Thanks to the nature of the bakery and the popularity of Rick and the girls, the four of them spend quite some time interacting with other townsfolk, including clearly special characters in the form of a catgirl named Xiao-Mei, the dwarven smith Hank and his mysterious female Automaton he tries to keep under wraps, members of the palace staff including the rulers of the island, and even a familiar face in the form of Elwyn from past Shining series.
However despite spending quite a bit of time introducing us to each of these characters and exploring their characters a bit, nothing is ever delved further than skin deep until the series attempts to find some sort of conclusion in the last couple of episodes, however it fails even then. While the first half of the series serves as a way to introduce everything in the world and also reveal some details about each of the main cast, it at least saw the characters interacting with one another in a slice-of-life fashion as they tackle the minor obstacles placed in front of them.
If Shining Hearts continued in this form, it might have been somewhat passible as a simple and relaxing slice-of-life anime involving an amnesiac baker interacting with various fantasy races and living his life with three women. However by adding numerous mysteries to the mix, spending time on superfluous characters that serve no purpose in the series’ running time, there is little time to actually try and resolve anything or answer any of the questions brought up throughout the series.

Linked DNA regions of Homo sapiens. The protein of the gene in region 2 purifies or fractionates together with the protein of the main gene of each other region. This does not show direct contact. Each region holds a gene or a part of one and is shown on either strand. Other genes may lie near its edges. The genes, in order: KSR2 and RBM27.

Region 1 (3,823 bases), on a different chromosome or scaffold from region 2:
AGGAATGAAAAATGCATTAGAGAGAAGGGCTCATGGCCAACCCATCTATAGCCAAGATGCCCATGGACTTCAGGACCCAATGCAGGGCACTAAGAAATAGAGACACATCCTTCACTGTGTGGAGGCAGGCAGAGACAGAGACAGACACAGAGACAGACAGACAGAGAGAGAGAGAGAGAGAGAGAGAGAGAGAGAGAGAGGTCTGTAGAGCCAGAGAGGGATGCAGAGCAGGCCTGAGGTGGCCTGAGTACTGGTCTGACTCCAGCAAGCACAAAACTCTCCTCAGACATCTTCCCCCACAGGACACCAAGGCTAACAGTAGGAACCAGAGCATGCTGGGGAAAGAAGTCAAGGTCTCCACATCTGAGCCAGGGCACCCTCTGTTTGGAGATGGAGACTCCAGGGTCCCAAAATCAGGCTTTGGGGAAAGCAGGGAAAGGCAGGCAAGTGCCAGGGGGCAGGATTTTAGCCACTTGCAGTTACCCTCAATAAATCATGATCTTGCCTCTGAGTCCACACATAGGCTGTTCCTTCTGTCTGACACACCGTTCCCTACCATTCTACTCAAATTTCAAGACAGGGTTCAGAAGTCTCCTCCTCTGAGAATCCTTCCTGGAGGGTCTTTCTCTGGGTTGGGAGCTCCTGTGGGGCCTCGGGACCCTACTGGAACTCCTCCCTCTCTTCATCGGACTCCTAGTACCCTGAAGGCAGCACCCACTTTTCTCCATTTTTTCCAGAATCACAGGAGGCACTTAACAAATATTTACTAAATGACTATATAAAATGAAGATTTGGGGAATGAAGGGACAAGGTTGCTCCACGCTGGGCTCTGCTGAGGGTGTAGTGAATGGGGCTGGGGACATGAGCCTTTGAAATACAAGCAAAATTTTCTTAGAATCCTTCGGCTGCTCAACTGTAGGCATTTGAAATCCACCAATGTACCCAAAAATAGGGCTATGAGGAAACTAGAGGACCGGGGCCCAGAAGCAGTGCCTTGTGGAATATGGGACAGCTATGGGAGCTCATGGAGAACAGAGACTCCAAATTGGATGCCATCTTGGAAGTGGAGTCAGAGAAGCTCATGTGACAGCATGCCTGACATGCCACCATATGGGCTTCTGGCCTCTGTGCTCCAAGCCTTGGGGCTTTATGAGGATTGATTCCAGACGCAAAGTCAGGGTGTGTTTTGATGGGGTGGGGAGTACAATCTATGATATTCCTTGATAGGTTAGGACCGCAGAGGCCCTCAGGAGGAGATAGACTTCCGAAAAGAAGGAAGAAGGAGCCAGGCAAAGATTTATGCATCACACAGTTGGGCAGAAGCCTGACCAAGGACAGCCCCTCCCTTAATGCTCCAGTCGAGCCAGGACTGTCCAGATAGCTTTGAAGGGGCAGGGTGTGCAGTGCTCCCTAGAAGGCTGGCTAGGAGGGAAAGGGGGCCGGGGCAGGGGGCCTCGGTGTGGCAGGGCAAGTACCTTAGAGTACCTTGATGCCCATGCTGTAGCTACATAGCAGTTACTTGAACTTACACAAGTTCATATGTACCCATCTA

Even when the series then tries to force the answers to these various questions on the viewer, it is done so poorly that when everything is said and done, the whole experience feels superfluous. By trying to cash in on both the fans of slice-of-life series and those who prefer mystery and action, Shining Hearts ultimately ends up being a hodgepodge of ideas that will please no one. While the aforementioned slice-of-life aspect is done in a decent enough manner to be enjoyable as the characters meet each other and interact with one another, not developing any character, even the main cast, beyond surface level and barely looking into any story detail will leave viewers scratching their heads as the final episode airs, wondering what the entire series was supposed to be about.
Anime viewers who are familiar with a certain artist may feel like they recognize the art style used to design the various main characters, especially the female cast, of Shining Hearts and for good reason. Many of the main characters have been created by Tony Taka, a well-known artist. His designs are superb and the various characters viewers encounter throughout the series are all noteworthy for their appearance.